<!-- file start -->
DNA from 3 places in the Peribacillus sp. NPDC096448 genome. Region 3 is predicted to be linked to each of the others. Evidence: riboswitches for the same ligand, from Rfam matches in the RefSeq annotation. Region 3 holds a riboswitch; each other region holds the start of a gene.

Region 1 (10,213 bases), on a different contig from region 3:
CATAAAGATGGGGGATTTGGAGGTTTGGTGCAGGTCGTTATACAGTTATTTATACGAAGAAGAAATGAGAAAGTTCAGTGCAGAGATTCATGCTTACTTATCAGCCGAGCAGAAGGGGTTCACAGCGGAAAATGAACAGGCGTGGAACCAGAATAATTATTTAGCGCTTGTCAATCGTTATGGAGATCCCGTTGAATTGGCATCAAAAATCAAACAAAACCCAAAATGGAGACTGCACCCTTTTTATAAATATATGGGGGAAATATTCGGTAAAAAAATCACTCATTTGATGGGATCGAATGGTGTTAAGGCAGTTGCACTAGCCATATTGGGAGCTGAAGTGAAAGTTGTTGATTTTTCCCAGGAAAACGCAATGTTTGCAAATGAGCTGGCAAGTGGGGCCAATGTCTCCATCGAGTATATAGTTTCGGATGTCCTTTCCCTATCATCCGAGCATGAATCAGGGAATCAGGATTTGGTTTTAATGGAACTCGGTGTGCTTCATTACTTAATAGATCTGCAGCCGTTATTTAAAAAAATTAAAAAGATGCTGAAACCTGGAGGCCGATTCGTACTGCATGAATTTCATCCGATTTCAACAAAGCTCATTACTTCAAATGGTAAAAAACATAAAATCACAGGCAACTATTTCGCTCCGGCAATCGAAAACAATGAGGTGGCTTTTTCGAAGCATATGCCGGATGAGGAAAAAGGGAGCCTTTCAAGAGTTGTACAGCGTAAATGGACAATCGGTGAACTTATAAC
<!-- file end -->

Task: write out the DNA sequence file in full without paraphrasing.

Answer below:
DNA from 3 places in the Peribacillus sp. NPDC096448 genome. Region 3 is predicted to be linked to each of the others. Evidence: riboswitches for the same ligand, from Rfam matches in the RefSeq annotation. Region 3 holds a riboswitch; each other region holds the start of a gene.

Region 1 (10,213 bases), on a different contig from region 3:
CATAAAGATGGGGGATTTGGAGGTTTGGTGCAGGTCGTTATACAGTTATTTATACGAAGAAGAAATGAGAAAGTTCAGTGCAGAGATTCATGCTTACTTATCAGCCGAGCAGAAGGGGTTCACAGCGGAAAATGAACAGGCGTGGAACCAGAATAATTATTTAGCGCTTGTCAATCGTTATGGAGATCCCGTTGAATTGGCATCAAAAATCAAACAAAACCCAAAATGGAGACTGCACCCTTTTTATAAATATATGGGGGAAATATTCGGTAAAAAAATCACTCATTTGATGGGATCGAATGGTGTTAAGGCAGTTGCACTAGCCATATTGGGAGCTGAAGTGAAAGTTGTTGATTTTTCCCAGGAAAACGCAATGTTTGCAAATGAGCTGGCAAGTGGGGCCAATGTCTCCATCGAGTATATAGTTTCGGATGTCCTTTCCCTATCATCCGAGCATGAATCAGGGAATCAGGATTTGGTTTTAATGGAACTCGGTGTGCTTCATTACTTAATAGATCTGCAGCCGTTATTTAAAAAAATTAAAAAGATGCTGAAACCTGGAGGCCGATTCGTACTGCATGAATTTCATCCGATTTCAACAAAGCTCATTACTTCAAATGGTAAAAAACATAAAATCACAGGCAACTATTTCGCTCCGGCAATCGAAAACAATGAGGTGGCTTTTTCGAAGCATATGCCGGATGAGGAAAAAGGGAGCCTTTCAAGAGTTGTACAGCGTAAATGGACAATCGGTGAACTTATAAC